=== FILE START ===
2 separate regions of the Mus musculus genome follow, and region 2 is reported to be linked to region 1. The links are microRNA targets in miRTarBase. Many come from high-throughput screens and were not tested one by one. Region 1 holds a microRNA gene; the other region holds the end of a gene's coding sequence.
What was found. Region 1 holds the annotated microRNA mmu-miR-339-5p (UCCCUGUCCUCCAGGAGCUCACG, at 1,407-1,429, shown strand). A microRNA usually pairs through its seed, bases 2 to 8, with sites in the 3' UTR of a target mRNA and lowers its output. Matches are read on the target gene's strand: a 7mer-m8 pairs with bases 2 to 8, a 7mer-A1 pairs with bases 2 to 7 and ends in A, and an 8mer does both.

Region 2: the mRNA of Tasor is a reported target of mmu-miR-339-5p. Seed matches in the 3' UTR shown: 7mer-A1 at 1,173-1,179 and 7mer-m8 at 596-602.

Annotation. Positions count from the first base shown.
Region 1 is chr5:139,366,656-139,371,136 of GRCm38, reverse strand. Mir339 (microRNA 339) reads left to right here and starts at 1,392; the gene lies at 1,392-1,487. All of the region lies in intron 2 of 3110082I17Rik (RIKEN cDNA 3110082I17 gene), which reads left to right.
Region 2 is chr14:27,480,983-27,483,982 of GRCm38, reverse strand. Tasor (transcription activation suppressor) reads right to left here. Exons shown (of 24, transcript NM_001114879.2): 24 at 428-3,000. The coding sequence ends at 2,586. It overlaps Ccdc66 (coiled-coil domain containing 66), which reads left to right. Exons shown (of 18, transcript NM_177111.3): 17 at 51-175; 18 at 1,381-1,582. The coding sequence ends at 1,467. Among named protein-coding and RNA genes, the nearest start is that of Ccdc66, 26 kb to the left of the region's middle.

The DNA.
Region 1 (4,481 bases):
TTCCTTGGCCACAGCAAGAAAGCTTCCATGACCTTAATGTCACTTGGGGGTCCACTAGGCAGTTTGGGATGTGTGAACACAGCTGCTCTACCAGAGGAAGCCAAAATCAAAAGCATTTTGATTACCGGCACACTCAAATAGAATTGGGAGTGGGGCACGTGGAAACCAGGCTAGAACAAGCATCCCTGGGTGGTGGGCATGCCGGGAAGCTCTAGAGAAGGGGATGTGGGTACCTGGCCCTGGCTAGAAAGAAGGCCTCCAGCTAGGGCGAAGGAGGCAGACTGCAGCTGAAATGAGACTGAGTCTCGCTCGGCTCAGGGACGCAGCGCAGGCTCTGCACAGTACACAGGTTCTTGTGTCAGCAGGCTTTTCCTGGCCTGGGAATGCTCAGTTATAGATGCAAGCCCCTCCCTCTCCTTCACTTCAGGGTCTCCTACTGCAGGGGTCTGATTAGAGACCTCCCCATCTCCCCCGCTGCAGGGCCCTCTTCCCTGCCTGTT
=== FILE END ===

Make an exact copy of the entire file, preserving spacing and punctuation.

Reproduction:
2 separate regions of the Mus musculus genome follow, and region 2 is reported to be linked to region 1. The links are microRNA targets in miRTarBase. Many come from high-throughput screens and were not tested one by one. Region 1 holds a microRNA gene; the other region holds the end of a gene's coding sequence.
What was found. Region 1 holds the annotated microRNA mmu-miR-339-5p (UCCCUGUCCUCCAGGAGCUCACG, at 1,407-1,429, shown strand). A microRNA usually pairs through its seed, bases 2 to 8, with sites in the 3' UTR of a target mRNA and lowers its output. Matches are read on the target gene's strand: a 7mer-m8 pairs with bases 2 to 8, a 7mer-A1 pairs with bases 2 to 7 and ends in A, and an 8mer does both.

Region 2: the mRNA of Tasor is a reported target of mmu-miR-339-5p. Seed matches in the 3' UTR shown: 7mer-A1 at 1,173-1,179 and 7mer-m8 at 596-602.

Annotation. Positions count from the first base shown.
Region 1 is chr5:139,366,656-139,371,136 of GRCm38, reverse strand. Mir339 (microRNA 339) reads left to right here and starts at 1,392; the gene lies at 1,392-1,487. All of the region lies in intron 2 of 3110082I17Rik (RIKEN cDNA 3110082I17 gene), which reads left to right.
Region 2 is chr14:27,480,983-27,483,982 of GRCm38, reverse strand. Tasor (transcription activation suppressor) reads right to left here. Exons shown (of 24, transcript NM_001114879.2): 24 at 428-3,000. The coding sequence ends at 2,586. It overlaps Ccdc66 (coiled-coil domain containing 66), which reads left to right. Exons shown (of 18, transcript NM_177111.3): 17 at 51-175; 18 at 1,381-1,582. The coding sequence ends at 1,467. Among named protein-coding and RNA genes, the nearest start is that of Ccdc66, 26 kb to the left of the region's middle.

The DNA.
Region 1 (4,481 bases):
TTCCTTGGCCACAGCAAGAAAGCTTCCATGACCTTAATGTCACTTGGGGGTCCACTAGGCAGTTTGGGATGTGTGAACACAGCTGCTCTACCAGAGGAAGCCAAAATCAAAAGCATTTTGATTACCGGCACACTCAAATAGAATTGGGAGTGGGGCACGTGGAAACCAGGCTAGAACAAGCATCCCTGGGTGGTGGGCATGCCGGGAAGCTCTAGAGAAGGGGATGTGGGTACCTGGCCCTGGCTAGAAAGAAGGCCTCCAGCTAGGGCGAAGGAGGCAGACTGCAGCTGAAATGAGACTGAGTCTCGCTCGGCTCAGGGACGCAGCGCAGGCTCTGCACAGTACACAGGTTCTTGTGTCAGCAGGCTTTTCCTGGCCTGGGAATGCTCAGTTATAGATGCAAGCCCCTCCCTCTCCTTCACTTCAGGGTCTCCTACTGCAGGGGTCTGATTAGAGACCTCCCCATCTCCCCCGCTGCAGGGCCCTCTTCCCTGCCTGTT